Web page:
Saturday, April 21, 2012

When nouns collide

Perfectly normal hed -- until you get to the lede beneath:

A Canton woman who smelled smoke while baking a cake for her grandson's first birthday Friday said she and her mother ran out to find a neighbor in flames on the deck of the house next door.

By standard news logic, "a Canton woman" in the lede should be the "Canton woman" in the hed. Shortly after the relative clause, you can conclude that they're neighbors, rather than being the same person, but that's really not soon enough for the coffee-deprived brain.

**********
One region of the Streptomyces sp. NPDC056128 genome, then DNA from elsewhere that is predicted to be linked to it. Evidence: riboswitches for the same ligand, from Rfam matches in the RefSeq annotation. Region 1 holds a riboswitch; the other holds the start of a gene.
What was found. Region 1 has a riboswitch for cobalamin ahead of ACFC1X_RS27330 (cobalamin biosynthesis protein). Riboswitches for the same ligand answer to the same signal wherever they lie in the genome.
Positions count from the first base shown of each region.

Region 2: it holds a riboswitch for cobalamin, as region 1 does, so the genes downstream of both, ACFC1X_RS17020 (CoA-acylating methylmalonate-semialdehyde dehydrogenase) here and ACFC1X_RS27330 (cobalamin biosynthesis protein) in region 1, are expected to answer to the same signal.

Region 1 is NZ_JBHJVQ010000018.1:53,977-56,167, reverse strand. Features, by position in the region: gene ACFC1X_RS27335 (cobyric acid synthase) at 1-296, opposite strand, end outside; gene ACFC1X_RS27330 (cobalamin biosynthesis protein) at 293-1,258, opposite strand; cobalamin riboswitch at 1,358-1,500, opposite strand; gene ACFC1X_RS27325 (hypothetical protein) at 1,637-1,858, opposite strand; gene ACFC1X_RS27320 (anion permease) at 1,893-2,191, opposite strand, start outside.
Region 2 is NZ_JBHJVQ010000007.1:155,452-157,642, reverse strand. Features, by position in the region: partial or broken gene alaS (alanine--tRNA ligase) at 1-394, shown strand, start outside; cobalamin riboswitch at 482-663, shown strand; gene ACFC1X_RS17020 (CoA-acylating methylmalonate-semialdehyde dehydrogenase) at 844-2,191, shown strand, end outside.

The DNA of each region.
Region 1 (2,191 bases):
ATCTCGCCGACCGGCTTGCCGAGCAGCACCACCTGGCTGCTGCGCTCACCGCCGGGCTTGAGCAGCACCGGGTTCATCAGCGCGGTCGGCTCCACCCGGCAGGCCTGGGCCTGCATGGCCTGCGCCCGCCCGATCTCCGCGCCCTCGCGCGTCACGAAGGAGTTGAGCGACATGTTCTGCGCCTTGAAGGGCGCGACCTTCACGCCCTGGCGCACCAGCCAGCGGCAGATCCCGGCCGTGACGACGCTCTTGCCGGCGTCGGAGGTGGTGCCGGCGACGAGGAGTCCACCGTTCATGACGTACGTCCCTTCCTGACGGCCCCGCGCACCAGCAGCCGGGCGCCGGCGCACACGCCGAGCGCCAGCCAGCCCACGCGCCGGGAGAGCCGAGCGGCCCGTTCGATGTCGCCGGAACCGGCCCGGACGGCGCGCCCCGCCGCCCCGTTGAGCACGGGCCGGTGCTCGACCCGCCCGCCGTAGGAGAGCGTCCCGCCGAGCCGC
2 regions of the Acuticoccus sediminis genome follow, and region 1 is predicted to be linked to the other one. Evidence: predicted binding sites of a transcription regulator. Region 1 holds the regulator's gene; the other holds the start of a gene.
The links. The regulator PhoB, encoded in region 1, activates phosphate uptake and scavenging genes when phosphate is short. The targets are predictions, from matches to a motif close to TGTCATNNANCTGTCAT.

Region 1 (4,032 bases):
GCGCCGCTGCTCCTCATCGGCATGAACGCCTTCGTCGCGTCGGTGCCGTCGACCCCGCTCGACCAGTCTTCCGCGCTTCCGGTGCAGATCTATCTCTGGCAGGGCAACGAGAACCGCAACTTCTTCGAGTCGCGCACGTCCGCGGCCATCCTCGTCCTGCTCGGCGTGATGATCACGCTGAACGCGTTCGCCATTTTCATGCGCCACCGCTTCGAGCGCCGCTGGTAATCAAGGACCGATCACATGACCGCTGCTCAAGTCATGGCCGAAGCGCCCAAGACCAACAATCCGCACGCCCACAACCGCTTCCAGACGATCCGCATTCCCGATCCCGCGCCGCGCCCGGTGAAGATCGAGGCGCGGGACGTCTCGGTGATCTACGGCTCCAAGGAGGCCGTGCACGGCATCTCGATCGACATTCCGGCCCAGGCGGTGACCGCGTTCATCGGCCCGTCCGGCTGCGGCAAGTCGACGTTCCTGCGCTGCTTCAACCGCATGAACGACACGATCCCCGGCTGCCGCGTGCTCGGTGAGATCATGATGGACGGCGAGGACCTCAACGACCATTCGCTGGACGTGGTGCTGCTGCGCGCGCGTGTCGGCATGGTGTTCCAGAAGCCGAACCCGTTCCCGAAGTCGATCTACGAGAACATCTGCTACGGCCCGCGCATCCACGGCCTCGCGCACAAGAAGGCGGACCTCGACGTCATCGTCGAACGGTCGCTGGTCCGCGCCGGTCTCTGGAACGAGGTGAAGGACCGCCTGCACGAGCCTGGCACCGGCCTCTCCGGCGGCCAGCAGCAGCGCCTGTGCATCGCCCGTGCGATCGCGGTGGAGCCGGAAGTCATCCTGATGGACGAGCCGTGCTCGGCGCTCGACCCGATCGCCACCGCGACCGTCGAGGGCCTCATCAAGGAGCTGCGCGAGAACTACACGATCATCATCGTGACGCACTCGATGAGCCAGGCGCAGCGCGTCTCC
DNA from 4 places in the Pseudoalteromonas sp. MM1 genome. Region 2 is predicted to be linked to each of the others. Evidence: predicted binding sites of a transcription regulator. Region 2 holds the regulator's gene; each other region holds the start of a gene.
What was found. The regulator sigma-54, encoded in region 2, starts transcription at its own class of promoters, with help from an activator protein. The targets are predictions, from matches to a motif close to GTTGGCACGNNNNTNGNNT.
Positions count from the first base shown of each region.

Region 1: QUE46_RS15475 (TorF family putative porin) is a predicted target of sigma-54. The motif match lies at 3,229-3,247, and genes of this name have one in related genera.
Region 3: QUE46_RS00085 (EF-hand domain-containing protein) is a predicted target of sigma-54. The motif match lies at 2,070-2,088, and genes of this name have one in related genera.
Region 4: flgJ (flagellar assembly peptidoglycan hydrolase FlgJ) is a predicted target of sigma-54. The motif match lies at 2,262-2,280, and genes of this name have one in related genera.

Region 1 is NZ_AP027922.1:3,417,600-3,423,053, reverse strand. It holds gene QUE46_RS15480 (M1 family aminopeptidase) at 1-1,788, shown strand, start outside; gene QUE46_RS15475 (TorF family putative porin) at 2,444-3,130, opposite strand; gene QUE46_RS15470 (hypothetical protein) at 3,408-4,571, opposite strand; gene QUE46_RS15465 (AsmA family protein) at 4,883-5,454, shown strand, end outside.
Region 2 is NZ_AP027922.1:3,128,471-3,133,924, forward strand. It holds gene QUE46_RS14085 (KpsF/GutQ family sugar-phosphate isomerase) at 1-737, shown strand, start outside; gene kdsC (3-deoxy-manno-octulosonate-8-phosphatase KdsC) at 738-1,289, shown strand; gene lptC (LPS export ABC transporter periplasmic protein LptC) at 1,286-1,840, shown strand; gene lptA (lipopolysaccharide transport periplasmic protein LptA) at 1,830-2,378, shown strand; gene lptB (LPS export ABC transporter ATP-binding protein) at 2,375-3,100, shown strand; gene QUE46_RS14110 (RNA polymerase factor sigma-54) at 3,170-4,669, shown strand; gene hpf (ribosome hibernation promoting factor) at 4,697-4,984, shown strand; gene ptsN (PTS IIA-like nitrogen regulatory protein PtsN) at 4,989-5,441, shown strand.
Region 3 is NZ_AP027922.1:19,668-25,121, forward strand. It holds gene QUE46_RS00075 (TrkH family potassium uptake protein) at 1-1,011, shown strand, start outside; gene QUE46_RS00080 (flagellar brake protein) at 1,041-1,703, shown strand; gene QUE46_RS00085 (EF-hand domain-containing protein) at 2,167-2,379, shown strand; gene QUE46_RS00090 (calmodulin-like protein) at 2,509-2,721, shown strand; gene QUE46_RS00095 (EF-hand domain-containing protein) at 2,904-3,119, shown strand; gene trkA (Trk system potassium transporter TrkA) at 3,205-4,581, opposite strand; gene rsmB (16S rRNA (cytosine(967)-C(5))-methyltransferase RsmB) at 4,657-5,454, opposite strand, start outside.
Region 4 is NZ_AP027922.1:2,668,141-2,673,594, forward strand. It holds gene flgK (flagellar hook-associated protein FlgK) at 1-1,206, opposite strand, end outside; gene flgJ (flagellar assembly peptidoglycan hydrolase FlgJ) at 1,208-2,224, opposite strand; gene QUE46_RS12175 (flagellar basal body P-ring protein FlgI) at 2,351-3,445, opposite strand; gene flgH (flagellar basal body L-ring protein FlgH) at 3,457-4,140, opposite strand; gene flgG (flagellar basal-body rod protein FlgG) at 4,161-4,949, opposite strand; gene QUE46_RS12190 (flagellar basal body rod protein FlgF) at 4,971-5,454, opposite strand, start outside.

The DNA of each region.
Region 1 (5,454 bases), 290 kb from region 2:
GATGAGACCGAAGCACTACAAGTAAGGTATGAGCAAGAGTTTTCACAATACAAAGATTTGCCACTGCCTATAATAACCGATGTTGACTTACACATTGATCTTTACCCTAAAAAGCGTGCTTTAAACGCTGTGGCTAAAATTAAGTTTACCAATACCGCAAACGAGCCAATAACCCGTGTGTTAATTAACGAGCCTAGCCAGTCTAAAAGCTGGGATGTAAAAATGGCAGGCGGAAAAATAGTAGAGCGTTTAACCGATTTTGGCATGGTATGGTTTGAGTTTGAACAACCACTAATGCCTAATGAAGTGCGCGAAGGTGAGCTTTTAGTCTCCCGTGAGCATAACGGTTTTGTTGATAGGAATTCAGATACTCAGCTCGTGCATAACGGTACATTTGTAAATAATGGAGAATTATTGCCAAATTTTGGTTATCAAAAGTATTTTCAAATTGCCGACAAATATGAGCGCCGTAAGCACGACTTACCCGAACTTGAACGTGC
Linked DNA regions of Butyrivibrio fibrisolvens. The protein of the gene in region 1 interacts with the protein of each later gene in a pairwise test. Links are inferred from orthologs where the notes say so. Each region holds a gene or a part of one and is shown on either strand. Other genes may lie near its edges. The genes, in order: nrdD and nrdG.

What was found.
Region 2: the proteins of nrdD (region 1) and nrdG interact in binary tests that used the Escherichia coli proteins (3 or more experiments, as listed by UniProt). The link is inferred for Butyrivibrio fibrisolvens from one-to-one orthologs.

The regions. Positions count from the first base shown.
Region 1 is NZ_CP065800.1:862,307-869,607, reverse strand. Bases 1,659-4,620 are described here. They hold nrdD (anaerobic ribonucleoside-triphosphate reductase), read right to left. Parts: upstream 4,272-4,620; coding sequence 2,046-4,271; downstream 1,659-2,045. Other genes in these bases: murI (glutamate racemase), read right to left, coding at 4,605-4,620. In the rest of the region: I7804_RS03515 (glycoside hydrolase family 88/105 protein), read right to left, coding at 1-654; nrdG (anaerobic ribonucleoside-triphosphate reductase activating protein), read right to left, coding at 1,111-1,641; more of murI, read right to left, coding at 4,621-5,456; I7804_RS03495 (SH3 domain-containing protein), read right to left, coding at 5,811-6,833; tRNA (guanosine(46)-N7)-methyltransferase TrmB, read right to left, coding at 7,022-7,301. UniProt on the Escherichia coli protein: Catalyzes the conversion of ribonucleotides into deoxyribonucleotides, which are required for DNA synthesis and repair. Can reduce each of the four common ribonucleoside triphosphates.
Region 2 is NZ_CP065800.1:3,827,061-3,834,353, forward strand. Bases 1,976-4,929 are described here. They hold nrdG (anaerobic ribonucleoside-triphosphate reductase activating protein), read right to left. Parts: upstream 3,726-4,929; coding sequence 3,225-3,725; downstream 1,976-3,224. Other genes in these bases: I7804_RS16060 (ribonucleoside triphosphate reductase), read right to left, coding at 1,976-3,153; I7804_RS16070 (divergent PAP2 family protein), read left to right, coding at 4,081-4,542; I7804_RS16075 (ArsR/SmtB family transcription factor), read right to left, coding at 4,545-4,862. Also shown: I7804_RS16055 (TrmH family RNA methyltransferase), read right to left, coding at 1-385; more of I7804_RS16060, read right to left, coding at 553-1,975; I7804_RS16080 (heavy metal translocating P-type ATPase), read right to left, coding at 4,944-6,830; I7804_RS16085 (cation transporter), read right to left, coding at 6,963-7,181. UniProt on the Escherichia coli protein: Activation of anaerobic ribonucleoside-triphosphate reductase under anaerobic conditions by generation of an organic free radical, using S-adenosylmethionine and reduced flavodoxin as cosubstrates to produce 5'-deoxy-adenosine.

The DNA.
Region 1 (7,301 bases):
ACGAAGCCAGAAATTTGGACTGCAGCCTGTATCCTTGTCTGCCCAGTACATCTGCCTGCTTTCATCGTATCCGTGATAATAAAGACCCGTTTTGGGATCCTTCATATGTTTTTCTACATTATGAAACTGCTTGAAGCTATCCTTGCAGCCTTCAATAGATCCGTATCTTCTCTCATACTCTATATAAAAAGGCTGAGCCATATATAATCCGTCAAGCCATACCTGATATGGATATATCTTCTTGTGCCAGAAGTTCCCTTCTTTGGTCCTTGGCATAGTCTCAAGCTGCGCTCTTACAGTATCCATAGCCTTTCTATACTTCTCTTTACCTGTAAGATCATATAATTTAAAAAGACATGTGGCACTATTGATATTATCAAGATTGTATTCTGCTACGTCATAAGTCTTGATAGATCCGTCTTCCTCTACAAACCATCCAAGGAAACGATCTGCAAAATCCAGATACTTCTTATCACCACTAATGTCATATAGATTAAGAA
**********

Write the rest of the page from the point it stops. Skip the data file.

Because the editor bats after the writer, this one is a desk fault; reporters can't go back and straighten out the ambiguity if they don't know it's there. It's nice to know the obsessive house style on hyphens is followed in "burning lawn-furniture cushions," but on the whole, I'd rather that time went into making a good -- or at least a not-misleading -- first impression.

I'd also wonder where the bar is set for random-seeming gossip in news stories these days:

"What I heard is, her husband had stayed home from work today to be with her, and she had sent him to the store" before setting herself ablaze, Young said.

... but that's a different discussion at a different pay grade.


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